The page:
United Kingdom

Safety measures on smart motorways to be fast-tracked after road bosses ordered to ramp up rollout 

Road bosses were yesterday ordered to draw up plans to ramp up the rollout of smart motorway safety measures.

Highways England officials have been told by roads minister Baroness Vere to devise a blueprint to fast-track the installation of life-saving measures on the controversial roads and submit it by this weekend – ahead of crisis talks with Transport Secretary Grant Shapps on Monday.

It comes after a coroner ruled this week that smart motorways, which use the hard shoulder as a 'live' traffic lane, present an 'ongoing risk of future deaths' after the deaths of two drivers on the M1 near Sheffield. 

Mr Shapps ordered a 'stock take' of the system in 2019. But potentially life-saving technology has only been rolled out on about 83.6 miles of motorway, and only around 26.8 miles over the last year, according to analysis by the AA. The remaining 523 miles is to be completed in 2023.

But potentially life-saving technology has only been rolled out on about 83.6 miles of motorway, and only around 26.8 miles over the last year, according to analysis by the AA. The remaining 523 miles is to be completed in 2023

Highways England officials have been told by roads minister Baroness Vere to devise a blueprint to fast-track the installation of life-saving measures on the controversial roads and submit it by this weekend. Pictured: M3 smart motorway

Yesterday the Mail revealed a Department for Transport lawyer warned highway bosses nearly ten years ago that smart motorways could lead to deaths and corporate manslaughter charges.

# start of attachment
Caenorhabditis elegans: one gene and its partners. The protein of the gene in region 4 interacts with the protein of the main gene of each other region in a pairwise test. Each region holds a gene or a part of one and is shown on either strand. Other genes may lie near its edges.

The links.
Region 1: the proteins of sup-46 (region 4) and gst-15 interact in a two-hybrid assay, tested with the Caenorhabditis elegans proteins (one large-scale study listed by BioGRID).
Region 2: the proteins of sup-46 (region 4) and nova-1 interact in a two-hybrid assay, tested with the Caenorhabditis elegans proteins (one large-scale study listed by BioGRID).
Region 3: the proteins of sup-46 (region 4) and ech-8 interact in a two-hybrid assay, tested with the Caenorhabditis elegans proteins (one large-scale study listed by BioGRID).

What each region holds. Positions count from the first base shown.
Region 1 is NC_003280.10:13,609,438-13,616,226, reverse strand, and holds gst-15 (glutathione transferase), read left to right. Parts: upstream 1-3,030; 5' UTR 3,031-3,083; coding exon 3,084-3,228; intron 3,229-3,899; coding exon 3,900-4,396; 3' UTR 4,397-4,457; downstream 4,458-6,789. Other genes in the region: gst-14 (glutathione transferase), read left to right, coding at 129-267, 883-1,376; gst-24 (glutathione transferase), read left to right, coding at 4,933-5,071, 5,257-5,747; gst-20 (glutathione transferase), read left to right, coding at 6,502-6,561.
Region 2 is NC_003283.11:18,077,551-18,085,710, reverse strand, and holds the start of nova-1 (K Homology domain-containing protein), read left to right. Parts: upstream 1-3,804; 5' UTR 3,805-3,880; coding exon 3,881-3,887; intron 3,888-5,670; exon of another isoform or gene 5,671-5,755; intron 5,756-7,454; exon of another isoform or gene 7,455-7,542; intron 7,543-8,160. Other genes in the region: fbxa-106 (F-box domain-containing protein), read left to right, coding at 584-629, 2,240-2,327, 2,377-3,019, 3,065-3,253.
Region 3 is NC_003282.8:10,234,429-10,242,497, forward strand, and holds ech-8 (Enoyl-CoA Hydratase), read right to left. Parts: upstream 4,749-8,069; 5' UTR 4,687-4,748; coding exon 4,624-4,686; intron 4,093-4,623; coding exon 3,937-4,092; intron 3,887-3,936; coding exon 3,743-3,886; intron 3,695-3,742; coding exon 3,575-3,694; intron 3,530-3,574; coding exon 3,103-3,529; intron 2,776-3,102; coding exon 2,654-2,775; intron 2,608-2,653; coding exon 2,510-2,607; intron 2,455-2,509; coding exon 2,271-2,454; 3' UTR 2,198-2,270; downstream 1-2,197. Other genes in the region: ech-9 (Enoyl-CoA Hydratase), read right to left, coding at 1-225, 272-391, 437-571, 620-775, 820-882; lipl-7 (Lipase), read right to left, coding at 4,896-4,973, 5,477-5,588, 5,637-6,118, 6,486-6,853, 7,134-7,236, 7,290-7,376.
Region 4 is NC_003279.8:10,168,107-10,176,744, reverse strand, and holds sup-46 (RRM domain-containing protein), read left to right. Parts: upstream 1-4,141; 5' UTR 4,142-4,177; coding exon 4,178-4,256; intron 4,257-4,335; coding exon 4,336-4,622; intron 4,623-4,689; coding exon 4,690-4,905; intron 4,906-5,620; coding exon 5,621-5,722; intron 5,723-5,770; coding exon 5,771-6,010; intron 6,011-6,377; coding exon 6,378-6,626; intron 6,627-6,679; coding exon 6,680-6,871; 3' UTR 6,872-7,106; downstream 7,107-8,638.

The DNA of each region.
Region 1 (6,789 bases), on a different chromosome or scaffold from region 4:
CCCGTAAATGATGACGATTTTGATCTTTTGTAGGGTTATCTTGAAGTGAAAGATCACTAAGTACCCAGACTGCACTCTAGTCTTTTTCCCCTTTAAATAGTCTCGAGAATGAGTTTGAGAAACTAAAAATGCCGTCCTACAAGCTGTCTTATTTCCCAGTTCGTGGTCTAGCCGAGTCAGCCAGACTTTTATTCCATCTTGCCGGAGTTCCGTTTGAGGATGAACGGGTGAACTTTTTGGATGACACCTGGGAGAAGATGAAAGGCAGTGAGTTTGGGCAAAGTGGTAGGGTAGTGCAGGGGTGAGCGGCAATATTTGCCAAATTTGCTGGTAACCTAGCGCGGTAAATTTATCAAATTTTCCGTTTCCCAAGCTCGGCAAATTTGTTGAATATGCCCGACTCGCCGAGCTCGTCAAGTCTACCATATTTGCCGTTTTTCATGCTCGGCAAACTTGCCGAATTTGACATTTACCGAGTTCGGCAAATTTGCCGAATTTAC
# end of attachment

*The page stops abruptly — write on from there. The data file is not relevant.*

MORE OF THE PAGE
Smart motorways are controversial because cars that break down can be marooned in fast moving traffic due to the hard shoulder being turned into a live lane of traffic.

They have refuge areas where drivers can stop but are spaced up to 1.5 miles apart. Motoring groups have long called for them to be spaced more frequently.

Transport Secretary Grant Shapps ordered a 'stock take' of the system in 2019

An industry source was sceptical about the talks between Mr Shapps and Highways England, saying: 'I don't see how it's going to be done. Highways England will say 'OK we need some more cash', but the Department for Transport will probably say no.'

Tory MP Karl McCartney, who sits on the Commons' transport committee, said: 'It seems we were right to suspect the policy [of smart motorways] was and is ill-thought out and unsafe.'

Edmund King, AA president, said: 'Questions were asked by government lawyers ten years ago when the plans to remove the hard shoulder were discussed.

'Had our calls for more emergency laybys been listened to a decade ago, we may not be in this position.'

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